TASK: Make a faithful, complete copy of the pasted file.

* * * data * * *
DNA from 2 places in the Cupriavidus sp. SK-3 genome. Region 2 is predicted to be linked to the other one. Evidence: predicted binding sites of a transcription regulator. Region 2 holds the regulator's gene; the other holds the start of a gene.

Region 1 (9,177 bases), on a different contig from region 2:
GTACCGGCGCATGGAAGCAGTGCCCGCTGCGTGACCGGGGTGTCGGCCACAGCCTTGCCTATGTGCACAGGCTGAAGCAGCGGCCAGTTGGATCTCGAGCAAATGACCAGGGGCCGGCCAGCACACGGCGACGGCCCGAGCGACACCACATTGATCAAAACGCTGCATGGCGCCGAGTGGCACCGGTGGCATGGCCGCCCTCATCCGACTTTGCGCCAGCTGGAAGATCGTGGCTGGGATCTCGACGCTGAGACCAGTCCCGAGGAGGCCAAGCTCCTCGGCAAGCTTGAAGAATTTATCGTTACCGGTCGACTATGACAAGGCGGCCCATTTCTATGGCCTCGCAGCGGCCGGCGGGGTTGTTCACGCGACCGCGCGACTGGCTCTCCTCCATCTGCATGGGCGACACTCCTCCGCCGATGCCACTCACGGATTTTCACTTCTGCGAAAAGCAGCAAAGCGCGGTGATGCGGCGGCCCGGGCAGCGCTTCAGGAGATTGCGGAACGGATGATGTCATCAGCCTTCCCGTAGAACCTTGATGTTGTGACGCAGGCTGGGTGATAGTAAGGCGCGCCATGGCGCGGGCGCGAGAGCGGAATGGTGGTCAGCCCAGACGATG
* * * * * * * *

DNA from 2 places in the Cupriavidus sp. SK-3 genome. Region 2 is predicted to be linked to the other one. Evidence: predicted binding sites of a transcription regulator. Region 2 holds the regulator's gene; the other holds the start of a gene.

Region 1 (9,177 bases), on a different contig from region 2:
GTACCGGCGCATGGAAGCAGTGCCCGCTGCGTGACCGGGGTGTCGGCCACAGCCTTGCCTATGTGCACAGGCTGAAGCAGCGGCCAGTTGGATCTCGAGCAAATGACCAGGGGCCGGCCAGCACACGGCGACGGCCCGAGCGACACCACATTGATCAAAACGCTGCATGGCGCCGAGTGGCACCGGTGGCATGGCCGCCCTCATCCGACTTTGCGCCAGCTGGAAGATCGTGGCTGGGATCTCGACGCTGAGACCAGTCCCGAGGAGGCCAAGCTCCTCGGCAAGCTTGAAGAATTTATCGTTACCGGTCGACTATGACAAGGCGGCCCATTTCTATGGCCTCGCAGCGGCCGGCGGGGTTGTTCACGCGACCGCGCGACTGGCTCTCCTCCATCTGCATGGGCGACACTCCTCCGCCGATGCCACTCACGGATTTTCACTTCTGCGAAAAGCAGCAAAGCGCGGTGATGCGGCGGCCCGGGCAGCGCTTCAGGAGATTGCGGAACGGATGATGTCATCAGCCTTCCCGTAGAACCTTGATGTTGTGACGCAGGCTGGGTGATAGTAAGGCGCGCCATGGCGCGGGCGCGAGAGCGGAATGGTGGTCAGCCCAGACGATG